Handrail. Protective bar placed at a convenient distance above the stairs for a handhold.
Newel Post. Post at which the railing terminates at each floor level.
Angle Post. Railing support at landings or other breaks in the stairs. If the angle post projects beyond the bottom of the stringers, the ornamental detail formed at the bottom of the post is called the drop.
Winders. Steps with tapered treads in sharply curved stairs.
Headroom. Minimum clear height from a tread to overhead construction, such as the ceiling or next floor, ductwork, or piping.
Design Loads for Stairs
Stairs and landings should be designed for a live load of 100 lb / ft2 or a concentrated load of 300 lb placed to produce maximum stresses.
Guards. To prevent people from falling over edges of stairs and landings, barriers, called guards, should be placed along all edges and should be at least 42 in high.
These should support 2-in-diameter handrails, which should be set 30 to 34 in above the intersections of treads and risers at the front of the steps.
Interior stairs more than 88 in wide should have intermediate handrails that divide the stairway into widths of not more than 88 in, preferably into a nominal multiple of 22 in. Handrails along walls should have a clearance of at least 11⁄2 in.
Guards should be designed for a horizontal force of 50 lb / ft, applied 42 in above the floor, or for the force transmitted by the handrail, whichever is greater. Handrails should be capable of supporting a load of at least 200 lb, downward or horizontally.
Dimensions for Stairs
Ample headroom should be provided not only to prevent tall people from injuring their heads, but to give a feeling of spaciousness. A person of average height should be able to extend his hand forward and upward without touching the ceiling above the stairs. Minimum vertical distance from the nosing of a tread to overhead construction should never be less than 6 ft 8 in and preferably not less than 7 ft.
Stairway Width. Width of a stairway depends on its purpose and the number of persons to be accommodated in peak hours or emergencies. Generally, the minimum width that can be used is specified in the local building code. For example, for interior stairs, clear width may be required to be at least 36 in in one- and twofamily dwellings, and 44 in in hotels, motels, apartment buildings, industrial buildings, and other types of occupancy.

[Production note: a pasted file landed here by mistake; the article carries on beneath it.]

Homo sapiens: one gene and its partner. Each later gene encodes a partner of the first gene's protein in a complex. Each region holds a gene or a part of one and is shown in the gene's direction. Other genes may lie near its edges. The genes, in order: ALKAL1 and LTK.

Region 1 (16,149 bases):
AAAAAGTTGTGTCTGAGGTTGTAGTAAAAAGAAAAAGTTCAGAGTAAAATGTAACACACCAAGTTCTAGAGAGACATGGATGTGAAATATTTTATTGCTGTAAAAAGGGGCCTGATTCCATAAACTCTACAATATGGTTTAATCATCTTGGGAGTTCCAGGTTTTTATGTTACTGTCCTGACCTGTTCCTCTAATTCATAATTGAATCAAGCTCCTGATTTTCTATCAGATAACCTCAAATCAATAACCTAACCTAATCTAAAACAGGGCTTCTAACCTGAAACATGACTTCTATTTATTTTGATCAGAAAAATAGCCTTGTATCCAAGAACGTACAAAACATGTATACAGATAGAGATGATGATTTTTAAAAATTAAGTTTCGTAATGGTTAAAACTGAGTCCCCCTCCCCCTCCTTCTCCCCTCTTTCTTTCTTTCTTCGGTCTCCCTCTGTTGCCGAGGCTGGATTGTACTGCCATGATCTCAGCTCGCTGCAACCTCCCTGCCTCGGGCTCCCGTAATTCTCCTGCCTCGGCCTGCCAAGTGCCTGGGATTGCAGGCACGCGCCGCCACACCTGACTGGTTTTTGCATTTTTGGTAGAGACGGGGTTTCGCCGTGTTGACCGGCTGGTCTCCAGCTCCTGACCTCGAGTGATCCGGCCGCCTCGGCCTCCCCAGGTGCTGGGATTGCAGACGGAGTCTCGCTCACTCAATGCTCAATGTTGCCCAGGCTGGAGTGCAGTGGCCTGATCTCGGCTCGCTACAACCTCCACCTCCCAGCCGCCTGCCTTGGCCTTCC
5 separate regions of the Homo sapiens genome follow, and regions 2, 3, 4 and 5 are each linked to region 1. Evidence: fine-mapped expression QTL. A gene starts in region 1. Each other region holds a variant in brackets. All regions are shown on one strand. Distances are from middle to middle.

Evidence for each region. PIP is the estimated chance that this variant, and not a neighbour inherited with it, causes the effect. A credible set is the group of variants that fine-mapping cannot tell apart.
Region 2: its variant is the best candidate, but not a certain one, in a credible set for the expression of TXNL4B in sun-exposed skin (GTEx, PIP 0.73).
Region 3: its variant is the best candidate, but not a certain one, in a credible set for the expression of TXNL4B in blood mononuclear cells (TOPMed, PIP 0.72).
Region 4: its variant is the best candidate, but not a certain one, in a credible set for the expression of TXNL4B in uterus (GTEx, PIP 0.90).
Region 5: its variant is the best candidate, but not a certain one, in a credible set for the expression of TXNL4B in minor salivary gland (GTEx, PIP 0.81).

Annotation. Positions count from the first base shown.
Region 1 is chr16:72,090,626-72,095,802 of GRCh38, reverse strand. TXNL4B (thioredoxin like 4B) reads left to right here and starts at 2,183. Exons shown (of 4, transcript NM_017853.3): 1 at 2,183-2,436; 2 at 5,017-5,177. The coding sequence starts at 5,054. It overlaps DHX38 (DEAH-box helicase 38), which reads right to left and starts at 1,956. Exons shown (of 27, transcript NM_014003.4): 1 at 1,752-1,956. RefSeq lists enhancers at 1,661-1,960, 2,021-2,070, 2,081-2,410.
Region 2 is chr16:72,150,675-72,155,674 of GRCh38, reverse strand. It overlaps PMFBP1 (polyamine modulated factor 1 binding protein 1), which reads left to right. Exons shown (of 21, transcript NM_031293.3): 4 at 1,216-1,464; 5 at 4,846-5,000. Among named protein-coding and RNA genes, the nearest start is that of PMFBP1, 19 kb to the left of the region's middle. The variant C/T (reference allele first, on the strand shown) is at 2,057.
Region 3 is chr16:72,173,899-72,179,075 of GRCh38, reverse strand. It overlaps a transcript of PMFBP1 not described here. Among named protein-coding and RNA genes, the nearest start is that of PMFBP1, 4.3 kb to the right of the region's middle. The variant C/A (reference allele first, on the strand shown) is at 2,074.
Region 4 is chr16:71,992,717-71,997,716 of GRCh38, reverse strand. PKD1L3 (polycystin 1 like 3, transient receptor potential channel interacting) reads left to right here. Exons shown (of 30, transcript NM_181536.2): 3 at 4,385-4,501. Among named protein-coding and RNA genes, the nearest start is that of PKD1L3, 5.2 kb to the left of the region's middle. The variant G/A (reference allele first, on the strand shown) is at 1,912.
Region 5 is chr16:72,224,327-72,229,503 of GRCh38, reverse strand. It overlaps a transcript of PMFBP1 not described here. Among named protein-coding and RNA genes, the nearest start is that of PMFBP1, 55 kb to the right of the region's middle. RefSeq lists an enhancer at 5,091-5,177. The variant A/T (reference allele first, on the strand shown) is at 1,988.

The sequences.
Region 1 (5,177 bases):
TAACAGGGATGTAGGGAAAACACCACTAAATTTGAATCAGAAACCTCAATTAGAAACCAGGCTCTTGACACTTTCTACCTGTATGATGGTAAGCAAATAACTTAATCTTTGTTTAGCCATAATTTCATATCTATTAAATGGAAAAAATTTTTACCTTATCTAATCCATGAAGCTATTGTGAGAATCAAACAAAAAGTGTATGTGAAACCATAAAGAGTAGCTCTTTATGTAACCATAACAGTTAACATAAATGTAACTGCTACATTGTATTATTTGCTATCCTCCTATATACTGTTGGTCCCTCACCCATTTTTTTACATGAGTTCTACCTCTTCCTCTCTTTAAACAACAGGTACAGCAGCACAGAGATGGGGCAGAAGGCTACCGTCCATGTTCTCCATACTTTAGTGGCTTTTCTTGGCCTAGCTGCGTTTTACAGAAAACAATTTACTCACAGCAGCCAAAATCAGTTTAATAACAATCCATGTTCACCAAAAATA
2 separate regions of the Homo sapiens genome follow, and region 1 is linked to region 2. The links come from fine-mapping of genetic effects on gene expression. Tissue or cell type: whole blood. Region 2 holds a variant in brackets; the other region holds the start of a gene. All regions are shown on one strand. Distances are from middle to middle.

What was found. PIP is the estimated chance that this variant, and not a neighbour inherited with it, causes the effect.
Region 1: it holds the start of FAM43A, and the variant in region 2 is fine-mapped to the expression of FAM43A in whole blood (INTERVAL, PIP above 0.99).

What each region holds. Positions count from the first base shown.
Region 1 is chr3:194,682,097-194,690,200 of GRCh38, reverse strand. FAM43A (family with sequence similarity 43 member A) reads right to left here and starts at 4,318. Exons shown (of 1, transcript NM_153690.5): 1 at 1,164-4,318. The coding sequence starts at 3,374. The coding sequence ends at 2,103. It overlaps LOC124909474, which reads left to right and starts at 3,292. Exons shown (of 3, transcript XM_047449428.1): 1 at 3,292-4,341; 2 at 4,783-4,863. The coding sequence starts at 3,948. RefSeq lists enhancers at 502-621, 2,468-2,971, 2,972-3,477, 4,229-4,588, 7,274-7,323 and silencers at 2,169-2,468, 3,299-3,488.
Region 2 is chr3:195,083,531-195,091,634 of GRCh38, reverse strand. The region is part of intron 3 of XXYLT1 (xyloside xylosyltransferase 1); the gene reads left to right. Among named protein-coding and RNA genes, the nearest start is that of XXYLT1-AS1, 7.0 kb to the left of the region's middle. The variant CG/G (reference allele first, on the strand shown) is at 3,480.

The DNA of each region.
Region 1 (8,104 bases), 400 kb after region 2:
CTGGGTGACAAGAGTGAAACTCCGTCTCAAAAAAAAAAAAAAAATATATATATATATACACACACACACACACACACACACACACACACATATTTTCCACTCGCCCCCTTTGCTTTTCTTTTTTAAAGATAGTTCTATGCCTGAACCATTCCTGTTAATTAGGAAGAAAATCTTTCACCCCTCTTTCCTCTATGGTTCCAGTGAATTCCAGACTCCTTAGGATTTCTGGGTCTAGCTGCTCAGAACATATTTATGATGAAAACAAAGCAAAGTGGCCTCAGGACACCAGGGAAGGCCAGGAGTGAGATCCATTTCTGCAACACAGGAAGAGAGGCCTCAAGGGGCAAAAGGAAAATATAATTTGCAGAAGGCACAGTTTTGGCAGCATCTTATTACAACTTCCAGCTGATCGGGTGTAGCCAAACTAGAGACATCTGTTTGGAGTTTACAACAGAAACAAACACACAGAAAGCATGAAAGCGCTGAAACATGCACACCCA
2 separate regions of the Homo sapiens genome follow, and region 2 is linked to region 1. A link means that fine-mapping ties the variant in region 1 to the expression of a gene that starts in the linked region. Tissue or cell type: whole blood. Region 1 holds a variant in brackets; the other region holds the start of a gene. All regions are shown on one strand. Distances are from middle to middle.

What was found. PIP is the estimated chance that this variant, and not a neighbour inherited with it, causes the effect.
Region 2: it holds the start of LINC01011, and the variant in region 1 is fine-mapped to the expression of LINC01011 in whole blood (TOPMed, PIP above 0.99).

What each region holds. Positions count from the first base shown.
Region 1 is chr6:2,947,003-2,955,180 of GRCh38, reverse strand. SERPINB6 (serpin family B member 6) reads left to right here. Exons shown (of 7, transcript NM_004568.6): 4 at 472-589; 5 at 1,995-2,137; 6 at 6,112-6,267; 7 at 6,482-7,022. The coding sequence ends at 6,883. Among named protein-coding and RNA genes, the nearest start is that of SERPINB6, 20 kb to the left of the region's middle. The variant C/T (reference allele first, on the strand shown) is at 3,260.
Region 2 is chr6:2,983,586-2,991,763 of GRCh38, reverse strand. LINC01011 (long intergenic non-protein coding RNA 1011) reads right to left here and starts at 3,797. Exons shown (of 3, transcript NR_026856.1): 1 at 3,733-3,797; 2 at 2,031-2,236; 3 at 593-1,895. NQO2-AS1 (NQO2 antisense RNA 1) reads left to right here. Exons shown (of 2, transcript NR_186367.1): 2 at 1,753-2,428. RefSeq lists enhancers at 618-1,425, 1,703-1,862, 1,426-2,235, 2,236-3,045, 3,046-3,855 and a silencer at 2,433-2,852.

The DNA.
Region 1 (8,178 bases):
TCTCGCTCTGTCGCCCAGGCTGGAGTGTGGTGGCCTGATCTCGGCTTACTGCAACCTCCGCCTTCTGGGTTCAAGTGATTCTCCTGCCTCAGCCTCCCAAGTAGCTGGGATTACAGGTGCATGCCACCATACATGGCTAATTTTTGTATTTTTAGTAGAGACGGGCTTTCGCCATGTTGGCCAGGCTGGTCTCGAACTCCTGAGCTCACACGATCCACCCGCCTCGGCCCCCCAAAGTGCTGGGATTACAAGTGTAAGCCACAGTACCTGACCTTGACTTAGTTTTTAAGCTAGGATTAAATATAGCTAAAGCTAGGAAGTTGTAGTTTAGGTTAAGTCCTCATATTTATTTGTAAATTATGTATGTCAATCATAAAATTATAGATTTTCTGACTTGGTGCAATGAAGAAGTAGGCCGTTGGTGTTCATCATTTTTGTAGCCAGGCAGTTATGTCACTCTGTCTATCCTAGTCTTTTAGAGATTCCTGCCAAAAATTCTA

Step Sizes. Risers and treads generally are proportioned for comfort and to meet accessibility standards for the handicapped, although sometimes space considerations control or the desire to achieve a monumental effect, particularly for outside stairs of public buildings. Treads should be 11 to 14 in wide, exclusive of nosing.
Treads less than 11 in wide should have a nosing of about 1 in. The most comfortable height of riser is 7 to 71⁄2 in. Risers less than 4 in and more than 8 in high should not be used. The steeper the slope of the stairs, the greater the ratio of riser to tread. Among the more common simple formulas generally used with the preceding limits are:
1. Product of riser and tread must be between 70 and 75.
2. Riser plus tread must equal 17 to 17.5.
3. Sum of the tread and twice the riser must lie between 24 and 25.5.
In design of stairs, account should be taken of the fact that there is always one less tread than riser per flight of stairs. No flight of stairs should contain less than three risers.